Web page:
Scientists ID New Genetic Connection for Gout
FRIDAY, Dec. 28 (HealthDay News) -- To help explain why the debilitating arthritic condition known as gout strikes some people and not others, a new genetic analysis has identified 18 new mutations that appear to boost blood levels of uric acid, the key trigger for a gout attack.
The current effort involved an analysis of data concerning more than 140,000 people, gleaned from 70 independent studies conducted in Europe, the United States, Japan and Australia.
"Abnormal levels of uric acid have been associated with various common diseases and conditions, but causal relationships are not always clear," said study author Dr. Veronique Vitart of the Medical Research Council Human Genetics Unit at the University of Edinburgh, in Scotland, in a school news release. "Gaining insight into the genetic components of uric acid levels offers a very useful tool to tackle these issues and to further our understanding of these conditions."
The study appeared in the Dec. 23 issue of Nature Genetics.
The authors noted that gout has been called the "disease of kings," based on the belief that rich foods (consumed by rich people) are the principle culprit behind the onset of often immobilizing attacks.
Gout affects roughly 2 percent of the population. High levels of uric acid from a wide variety of foods and alcohol accumulate and form into hard crystals, which then lodge themselves into joints and tissues. The result: extreme pain and swelling.
Researchers hope that any fresh insight into the role of genetics in gout incidence might pave the way for better treatment and prevention.
"Existing therapies to avoid attacks of gout sometimes cause side effects," study co-author Mark Caulfield, at the William Harvey Research Institute at Queen Mary University of London, said in the news release. "[So] our findings identify new potential mechanisms for gout and offer opportunities for new therapies which may improve prevention of this debilitating condition in the future."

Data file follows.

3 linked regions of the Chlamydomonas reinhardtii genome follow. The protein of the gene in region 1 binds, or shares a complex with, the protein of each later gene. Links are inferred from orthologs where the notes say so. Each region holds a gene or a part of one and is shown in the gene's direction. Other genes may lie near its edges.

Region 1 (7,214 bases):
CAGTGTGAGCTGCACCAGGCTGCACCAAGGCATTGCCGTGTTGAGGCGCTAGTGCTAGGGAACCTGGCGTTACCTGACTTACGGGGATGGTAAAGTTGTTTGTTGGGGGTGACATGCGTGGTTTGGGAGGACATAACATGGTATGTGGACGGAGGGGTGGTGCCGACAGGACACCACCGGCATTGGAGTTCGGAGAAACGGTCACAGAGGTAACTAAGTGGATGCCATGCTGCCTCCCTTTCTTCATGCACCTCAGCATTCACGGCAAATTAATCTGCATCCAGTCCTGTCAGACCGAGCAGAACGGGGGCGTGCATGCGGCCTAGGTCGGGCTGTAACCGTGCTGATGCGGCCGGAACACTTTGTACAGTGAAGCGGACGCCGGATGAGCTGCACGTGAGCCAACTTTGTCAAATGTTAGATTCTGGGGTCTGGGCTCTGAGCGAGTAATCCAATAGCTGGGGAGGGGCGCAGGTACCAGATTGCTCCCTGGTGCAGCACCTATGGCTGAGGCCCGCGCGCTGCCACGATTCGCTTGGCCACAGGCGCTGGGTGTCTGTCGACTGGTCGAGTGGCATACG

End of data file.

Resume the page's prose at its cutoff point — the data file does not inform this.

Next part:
For more on gout, visit the U.S. National Institutes of Health.
Copyright © 2012 HealthDay. All rights reserved.
Health News TodayFeed
- Epilepsy Surgery Gets High Marks From Patients in Survey02/27/2015
- Seasonal Flu Vaccine Even Less Effective Than Thought: CDC02/27/2015
- Get Checked for Diabetes While Getting Your Teeth Cleaned?02/26/2015
- Rear End Takes a Front Seat in Plastic Surgery Offices02/26/2015
- Poor Response to Statins May Mean Clogged Arteries02/26/2015
- When children show signs of an eating disorder
- 7 proven treatments for arthritis pain
- Why women can't sleep
- What pain meds are OK if you're on prednisone?
- Teenage depression: What you need to know
- Top forms of birth control
- Is medication causing your weight gain?
- The 90-day guide to getting pregnant
Take a Personalized Health Test
What's Causing Your Symptoms?
15 Ways To Get Better Medicine
People who are actively involved in their medical care stay healthier, recover quicker when they're ill, and live longer, healthier lives.